Finally, the BIC for a particular value of is computed as

(14)

At each node splitting stage, we run the k-means algorithm for each value of in a manually specified range and select with the smallest BIC. Throughout this work, we select from .

3.5 Modification for a Circular Target Space

1D direction estimation of the object such as cars and pedestrians is unique in that the target variable is periodic, namely, 0 and 360 represent the same direction angle. Thus, the target space can be naturally represented as a unit circle, which is a 1D Riemannian manifold in . To deal with a such target space, special treatments are needed since the Euclidean distance is inappropriate. For instance, the distance between 10 and 350 should be shorter than that between 10 and 50 on this manifold.

In our method, such direction estimation problems are naturally addressed by modifying the k-means algorithm and the computation of BIC. The remaining steps are kept unchanged. The k-means clustering method consists of computing cluster centroids and hard assignment of the training samples to the closest centroid. Finding the closest centroid on a circle is trivially done by using the length of the shorter arc as a distance. Due to the periodic nature of the variable, the arithmetic mean is not appropriate for computing the centroids. A typical way to compute the mean of angles is to first convert each angle to a 2D point on a unit circle. The arithmetic mean is then computed on a 2D plane and converted back to the angular value. More specifically, given a set of direction angles , the mean direction is computed by

(15)

It is known [15] that minimizes the sum of a certain distance defined on a circle,

(16)

where . Thus, the k-means clustering using the above definition of means finds clusters of the training data that at least locally minimize the following objective function,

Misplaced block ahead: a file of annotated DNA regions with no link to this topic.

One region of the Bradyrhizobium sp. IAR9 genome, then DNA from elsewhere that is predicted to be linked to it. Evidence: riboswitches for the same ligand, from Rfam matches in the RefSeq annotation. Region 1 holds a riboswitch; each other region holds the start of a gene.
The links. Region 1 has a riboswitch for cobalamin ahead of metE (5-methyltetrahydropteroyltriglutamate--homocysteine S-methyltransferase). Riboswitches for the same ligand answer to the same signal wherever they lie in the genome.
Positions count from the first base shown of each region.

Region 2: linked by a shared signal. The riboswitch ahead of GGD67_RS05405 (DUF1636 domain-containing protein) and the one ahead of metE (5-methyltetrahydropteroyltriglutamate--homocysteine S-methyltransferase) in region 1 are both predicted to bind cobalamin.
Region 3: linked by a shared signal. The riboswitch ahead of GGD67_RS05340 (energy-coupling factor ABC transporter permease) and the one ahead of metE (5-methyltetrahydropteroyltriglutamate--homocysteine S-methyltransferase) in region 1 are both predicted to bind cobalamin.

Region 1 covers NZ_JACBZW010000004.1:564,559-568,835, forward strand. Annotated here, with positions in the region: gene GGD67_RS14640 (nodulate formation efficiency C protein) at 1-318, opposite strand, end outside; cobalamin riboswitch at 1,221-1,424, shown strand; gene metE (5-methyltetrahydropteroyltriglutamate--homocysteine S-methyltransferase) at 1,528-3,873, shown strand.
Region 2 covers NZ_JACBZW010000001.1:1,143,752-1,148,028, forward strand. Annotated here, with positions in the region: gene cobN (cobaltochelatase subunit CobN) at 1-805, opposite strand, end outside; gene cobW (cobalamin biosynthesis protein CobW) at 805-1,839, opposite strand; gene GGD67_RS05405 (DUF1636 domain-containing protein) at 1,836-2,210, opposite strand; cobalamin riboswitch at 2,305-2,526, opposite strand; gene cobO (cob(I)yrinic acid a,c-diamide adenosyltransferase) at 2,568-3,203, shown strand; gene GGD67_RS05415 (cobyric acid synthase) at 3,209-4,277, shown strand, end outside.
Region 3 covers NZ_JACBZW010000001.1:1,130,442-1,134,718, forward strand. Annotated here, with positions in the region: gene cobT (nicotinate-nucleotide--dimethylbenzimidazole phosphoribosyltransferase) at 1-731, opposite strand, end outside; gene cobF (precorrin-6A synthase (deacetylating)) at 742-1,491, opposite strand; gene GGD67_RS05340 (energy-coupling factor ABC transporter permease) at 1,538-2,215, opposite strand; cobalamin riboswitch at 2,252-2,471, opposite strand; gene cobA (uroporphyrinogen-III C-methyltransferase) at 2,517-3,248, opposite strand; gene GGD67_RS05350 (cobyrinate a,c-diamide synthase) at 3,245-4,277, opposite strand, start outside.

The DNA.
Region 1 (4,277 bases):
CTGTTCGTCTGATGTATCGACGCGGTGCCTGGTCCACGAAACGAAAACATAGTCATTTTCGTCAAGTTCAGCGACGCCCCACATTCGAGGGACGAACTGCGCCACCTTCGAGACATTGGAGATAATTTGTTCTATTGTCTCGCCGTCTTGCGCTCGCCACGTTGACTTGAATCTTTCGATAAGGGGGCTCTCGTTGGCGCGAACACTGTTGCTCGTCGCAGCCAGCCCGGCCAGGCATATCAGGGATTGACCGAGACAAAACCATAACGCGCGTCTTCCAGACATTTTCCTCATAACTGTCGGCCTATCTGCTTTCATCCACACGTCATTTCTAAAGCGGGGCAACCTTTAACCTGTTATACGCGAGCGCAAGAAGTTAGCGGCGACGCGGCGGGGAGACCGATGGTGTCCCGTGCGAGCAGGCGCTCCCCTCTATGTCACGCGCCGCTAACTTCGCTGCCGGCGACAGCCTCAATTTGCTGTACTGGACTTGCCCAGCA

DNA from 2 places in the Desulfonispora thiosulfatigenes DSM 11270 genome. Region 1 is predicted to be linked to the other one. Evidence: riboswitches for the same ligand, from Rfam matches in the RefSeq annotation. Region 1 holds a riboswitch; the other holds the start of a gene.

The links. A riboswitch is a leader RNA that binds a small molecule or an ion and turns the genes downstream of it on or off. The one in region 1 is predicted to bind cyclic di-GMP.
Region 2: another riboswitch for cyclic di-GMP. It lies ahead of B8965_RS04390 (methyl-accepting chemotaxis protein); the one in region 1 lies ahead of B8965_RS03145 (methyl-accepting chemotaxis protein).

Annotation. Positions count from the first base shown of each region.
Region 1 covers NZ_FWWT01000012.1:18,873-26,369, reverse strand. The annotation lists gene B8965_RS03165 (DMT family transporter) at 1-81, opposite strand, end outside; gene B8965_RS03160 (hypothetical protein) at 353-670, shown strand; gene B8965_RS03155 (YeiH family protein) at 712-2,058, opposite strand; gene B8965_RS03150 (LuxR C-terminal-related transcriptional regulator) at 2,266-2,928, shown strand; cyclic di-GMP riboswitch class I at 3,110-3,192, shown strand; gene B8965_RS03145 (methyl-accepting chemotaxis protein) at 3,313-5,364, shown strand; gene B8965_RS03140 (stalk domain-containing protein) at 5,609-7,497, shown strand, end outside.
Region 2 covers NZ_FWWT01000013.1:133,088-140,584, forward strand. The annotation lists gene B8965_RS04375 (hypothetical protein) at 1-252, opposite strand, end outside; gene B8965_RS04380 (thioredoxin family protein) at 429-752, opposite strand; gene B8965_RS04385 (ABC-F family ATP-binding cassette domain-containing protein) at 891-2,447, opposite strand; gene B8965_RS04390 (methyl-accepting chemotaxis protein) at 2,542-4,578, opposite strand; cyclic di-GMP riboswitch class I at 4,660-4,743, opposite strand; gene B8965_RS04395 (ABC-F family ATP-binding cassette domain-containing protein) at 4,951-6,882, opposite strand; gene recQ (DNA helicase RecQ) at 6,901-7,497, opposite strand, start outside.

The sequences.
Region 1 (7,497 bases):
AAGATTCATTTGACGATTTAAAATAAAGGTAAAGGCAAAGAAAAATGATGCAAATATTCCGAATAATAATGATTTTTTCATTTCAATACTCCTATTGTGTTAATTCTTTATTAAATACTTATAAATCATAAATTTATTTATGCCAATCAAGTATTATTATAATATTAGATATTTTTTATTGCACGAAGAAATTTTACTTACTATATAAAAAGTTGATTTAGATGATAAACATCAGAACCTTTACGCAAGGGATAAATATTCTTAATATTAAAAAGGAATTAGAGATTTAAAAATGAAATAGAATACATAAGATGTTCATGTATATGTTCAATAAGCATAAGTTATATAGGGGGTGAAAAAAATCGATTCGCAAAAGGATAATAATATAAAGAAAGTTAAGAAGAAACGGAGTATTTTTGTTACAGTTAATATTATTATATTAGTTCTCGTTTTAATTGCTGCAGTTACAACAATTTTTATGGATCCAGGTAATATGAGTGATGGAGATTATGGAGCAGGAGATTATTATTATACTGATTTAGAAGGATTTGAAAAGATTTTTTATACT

(17)

where .

Using the above k-means algorithm in our node splitting essentially means that we employ distance as a loss function in Eq.1. Although squared shorter arc length might be more appropriate for the direction estimation task, there is no constant time algorithm to find a mean which minimizes it. Also as will be explained shortly, the above definition of the mean coincides with the maximum likelihood estimate of the mean of a certain probability distribution defined on a circle.

As in the Euclidean target case, we can also adaptively determine the value for

at each node using BIC. As a density function, the Gaussian distribution is not appropriate. A suitable choice is the von Mises distribution, which is a periodic continuous probability distribution defined on a circle,

(18)

where , are analogous to the mean and variance of the Gaussian distribution and is the modified Bessel function of order . It is known [14] that the maximum likelihood estimate of is computed by Eq.15 and that of satisfies

(19)

Note that, from the second term, the above quantity is the Euclidean norm of the mean vector obtained by converting each angle to a 2D point on a unit circle.